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A guardian is an adult who is legally responsible for the care of a minor. To become a guardian in California you must be appointed by the court. There are basically two types of guardianships, “guardianship of the person,” which is legal responsibility for a minor, and “guardianship of the estate,” which is legal responsibility to manage a child’s assets. In many cases, people only choose to obtain a guardianship of the person (unless a minor has assets over $5,000).

A guardianship is not an adoption. In an adoption, you are assuming the legal equivalent of a parent/child relationship, as if the minor was your natural child. Under a guardianship, a person has the responsibility of caring for the minor and may make decisions regarding health care, education, and other issues while the guardianship is in place. The minor is also often eligible for medical coverage as the guardian’s dependent. A guardianship will usually remain in place until the child turns 18, unless the court determines that the guardianship is no longer in the child’s best interest.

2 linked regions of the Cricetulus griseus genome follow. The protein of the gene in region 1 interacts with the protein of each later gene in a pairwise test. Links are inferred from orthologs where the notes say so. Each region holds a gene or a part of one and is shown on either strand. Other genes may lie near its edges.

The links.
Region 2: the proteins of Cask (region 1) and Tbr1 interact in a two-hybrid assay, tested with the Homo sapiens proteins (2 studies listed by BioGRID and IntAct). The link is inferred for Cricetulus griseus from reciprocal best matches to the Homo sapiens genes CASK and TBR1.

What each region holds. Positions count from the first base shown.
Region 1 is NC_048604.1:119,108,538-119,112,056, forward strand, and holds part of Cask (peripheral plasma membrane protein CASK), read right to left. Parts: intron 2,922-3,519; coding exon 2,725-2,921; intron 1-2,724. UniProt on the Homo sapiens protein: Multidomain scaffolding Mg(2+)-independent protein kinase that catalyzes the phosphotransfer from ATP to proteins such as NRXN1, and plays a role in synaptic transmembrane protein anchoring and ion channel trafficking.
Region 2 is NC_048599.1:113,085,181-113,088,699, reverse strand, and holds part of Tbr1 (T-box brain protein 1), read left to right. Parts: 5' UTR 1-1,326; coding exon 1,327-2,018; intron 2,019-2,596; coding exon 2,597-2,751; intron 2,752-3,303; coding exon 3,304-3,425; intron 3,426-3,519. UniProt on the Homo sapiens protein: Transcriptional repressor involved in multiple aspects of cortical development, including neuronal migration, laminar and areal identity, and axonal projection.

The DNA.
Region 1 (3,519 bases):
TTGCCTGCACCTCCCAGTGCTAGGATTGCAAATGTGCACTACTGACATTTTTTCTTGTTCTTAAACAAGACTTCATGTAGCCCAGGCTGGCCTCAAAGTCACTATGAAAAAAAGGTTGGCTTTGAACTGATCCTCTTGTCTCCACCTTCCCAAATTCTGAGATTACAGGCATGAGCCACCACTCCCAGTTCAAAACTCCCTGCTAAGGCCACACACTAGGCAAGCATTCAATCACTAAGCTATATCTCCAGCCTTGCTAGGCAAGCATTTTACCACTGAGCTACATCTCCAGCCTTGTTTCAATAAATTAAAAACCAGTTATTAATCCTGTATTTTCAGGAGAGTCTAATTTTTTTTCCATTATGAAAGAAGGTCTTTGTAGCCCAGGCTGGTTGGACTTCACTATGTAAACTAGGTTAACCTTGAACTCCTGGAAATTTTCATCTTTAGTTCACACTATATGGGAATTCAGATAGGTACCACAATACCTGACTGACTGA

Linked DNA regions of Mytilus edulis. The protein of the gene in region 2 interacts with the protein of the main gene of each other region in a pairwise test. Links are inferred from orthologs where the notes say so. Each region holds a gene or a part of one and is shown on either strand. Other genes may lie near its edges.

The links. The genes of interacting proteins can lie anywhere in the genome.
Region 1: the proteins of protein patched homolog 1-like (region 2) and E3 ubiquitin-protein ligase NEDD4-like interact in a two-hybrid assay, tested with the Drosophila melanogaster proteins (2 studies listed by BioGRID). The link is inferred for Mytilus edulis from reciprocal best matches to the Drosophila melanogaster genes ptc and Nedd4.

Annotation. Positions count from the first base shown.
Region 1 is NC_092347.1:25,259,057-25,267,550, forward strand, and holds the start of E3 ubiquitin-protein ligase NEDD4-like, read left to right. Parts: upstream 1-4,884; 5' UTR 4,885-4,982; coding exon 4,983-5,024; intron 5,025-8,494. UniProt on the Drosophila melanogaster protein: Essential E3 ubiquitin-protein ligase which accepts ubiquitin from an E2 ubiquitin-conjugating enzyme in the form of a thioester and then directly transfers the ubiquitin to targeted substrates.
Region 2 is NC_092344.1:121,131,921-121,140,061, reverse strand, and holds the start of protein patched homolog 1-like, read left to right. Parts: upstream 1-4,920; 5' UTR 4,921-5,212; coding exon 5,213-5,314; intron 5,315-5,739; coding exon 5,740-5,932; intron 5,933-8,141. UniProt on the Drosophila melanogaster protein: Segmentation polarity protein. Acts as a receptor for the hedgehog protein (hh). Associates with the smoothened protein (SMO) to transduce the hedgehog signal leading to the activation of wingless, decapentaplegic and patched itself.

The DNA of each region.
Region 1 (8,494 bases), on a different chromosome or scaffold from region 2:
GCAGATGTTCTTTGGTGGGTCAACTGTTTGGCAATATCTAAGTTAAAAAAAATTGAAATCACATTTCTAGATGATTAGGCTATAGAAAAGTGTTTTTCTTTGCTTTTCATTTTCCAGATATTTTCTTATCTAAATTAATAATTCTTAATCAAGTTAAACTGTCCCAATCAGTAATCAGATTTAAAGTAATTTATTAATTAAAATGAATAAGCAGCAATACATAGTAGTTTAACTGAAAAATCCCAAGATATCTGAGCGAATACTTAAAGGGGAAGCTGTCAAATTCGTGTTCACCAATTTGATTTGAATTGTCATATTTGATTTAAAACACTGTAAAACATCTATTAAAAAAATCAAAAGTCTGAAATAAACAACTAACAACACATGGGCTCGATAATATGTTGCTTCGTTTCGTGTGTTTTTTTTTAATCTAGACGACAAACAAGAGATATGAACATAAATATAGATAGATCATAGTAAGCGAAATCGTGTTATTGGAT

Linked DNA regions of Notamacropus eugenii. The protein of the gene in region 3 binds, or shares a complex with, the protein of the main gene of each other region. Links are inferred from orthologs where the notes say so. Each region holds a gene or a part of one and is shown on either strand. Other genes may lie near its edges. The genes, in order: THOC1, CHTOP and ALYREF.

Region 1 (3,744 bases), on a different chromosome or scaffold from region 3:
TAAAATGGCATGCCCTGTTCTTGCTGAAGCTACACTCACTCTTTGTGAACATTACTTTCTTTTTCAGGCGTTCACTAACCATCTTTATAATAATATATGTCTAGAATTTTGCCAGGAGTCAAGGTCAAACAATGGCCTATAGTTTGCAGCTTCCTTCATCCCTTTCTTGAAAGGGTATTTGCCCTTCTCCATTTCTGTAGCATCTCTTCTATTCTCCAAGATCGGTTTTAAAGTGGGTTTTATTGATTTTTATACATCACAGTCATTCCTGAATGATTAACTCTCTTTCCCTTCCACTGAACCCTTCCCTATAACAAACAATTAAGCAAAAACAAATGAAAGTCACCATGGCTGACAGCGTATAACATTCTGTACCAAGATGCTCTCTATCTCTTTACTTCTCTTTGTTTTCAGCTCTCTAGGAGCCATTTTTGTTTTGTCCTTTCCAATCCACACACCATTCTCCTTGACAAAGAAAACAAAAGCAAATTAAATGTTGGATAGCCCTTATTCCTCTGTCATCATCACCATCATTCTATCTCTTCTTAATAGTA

Adoption is the process where a person permanently takes on all rights and responsibilities from the biological parents. Unlike a guardianship, an adoption is intended to make a permanent change in the legal status of a child’s parents.

A caregiver and legal guardian are also different. A caregiver cannot usually make medical decisions, education decisions, or other legal decisions for a child. A caregiver sometimes can act as guardian for a very short period of time if the child’s parents sign a Caregiver’s Authorization Affidavit or a Guardianship Authorization Affidavit. These forms give another person permission to make decisions about the child’s education and medical care. The forms are normally completed if the decisions are only going to be made for a very short period of time. If a Caregiver’s Authorization Affidavit or Guardianship Authorization Affidavit is going to be used the parties must be mindful that many schools and medical facilities will not accept those forms. Those forms also will not often work to obtain medical insurance for a child.

We can help you decide if a Guardianship, Adoption, or Caregiver role would be best for you and the child’s individual circumstances.